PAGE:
Question: How does your wardrobe position you in your career? Are you dressing like the future leader you want to be?

Baby Boomers: Remain Current and In Style


David Byrne’s Big Suit Circa 1980s

As a Baby Boomer, I am becoming increasingly aware of how other people perceive my age group. Seventy-six million strong, Baby Boomers have reshaped the workplace, providing greater opportunities for the generations that follow us. If you are a Baby Boomer and choose to remain in the workplace in the coming years rather than retire, ask yourself: Are you remaining current in your look as a professional? Or are you stuck in the 1980s, still wearing suits with shoulder pads twice the size of your body? If you are, burn them now. Don’t bother donating them to charity because they don’t want them either. It’s time to clean out your closet and update your look. When you remain current and in style, you elevate your level of professionalism.

I recently attended a fun afternoon at a friend’s home, enjoying an image consultant’s presentation. All attendees were asked to bring a favorite jacket or accessory. I chose my favorite robin’s egg blue suit jacket. The little voice inside my head had told me many times that it was outdated, yet, it remained in my closet. Sure enough, I tried it on in front of eight other women and their reaction was clear. “It makes you look old.” Ugh! I then modeled a suit jacket with a more tailored body and shorter cut and voila!…the reaction “WOW! You look fabulous!” resonated throughout the room. I heard the message loud and clear. It’s time to replace the old with the new.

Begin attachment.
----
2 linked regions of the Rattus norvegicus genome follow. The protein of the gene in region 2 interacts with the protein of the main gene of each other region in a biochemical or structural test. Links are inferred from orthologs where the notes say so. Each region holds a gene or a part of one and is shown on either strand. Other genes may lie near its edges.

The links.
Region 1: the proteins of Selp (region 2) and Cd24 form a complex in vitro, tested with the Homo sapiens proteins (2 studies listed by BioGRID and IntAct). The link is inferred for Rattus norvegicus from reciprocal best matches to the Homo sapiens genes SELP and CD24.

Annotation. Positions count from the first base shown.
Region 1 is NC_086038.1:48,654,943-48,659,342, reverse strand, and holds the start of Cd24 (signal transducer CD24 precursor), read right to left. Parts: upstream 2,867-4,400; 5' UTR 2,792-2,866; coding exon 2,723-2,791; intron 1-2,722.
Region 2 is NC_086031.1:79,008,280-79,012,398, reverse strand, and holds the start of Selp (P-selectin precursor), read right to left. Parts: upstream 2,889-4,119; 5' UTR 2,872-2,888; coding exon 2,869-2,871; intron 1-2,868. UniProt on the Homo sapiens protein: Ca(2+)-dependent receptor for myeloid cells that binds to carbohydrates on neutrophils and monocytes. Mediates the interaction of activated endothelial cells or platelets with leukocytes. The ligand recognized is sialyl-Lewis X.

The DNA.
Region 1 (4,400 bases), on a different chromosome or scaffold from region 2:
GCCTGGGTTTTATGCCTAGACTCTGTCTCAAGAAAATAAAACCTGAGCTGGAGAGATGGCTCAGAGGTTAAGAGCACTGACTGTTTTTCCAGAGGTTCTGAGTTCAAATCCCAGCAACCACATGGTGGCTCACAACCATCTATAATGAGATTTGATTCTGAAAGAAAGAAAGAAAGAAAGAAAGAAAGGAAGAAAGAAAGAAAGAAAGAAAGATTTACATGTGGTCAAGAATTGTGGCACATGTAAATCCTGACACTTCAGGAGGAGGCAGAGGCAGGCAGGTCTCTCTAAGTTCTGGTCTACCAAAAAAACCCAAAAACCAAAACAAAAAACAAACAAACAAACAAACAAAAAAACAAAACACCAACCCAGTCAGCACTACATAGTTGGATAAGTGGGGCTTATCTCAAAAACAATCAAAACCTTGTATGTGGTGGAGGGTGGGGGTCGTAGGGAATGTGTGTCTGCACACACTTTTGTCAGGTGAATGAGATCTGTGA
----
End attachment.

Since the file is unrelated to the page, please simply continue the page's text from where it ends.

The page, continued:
I have seen many Baby Boomers like me in the workplace, wearing clothing that is either outdated or tired looking. The result: The people themselves look outdated. Suits today range in price from affordable $50-$100 new, on sale or at quality resale shops, up to several thousand dollars, depending on your taste (and budget). You can still look like a million dollars with limited funds.

How current are you? Take an afternoon to try on your professional wardrobe in front of a mirror. How does your wardrobe make you look? Youthful? Vibrant? Out of touch? By adding a few fashion forward pieces to your wardrobe each year, including scarves and jewelry for women and new shirts and ties for men, you can take off years from your life.

Now look at your hair style.

Men: If you want to look younger and more attractive, ditch the bad comb-over and shave your head. Yul Brynner started it – shaving his head – in 1951 for the lead role in The King and I and look where it took his acting career. He maintained that look for the rest of his life.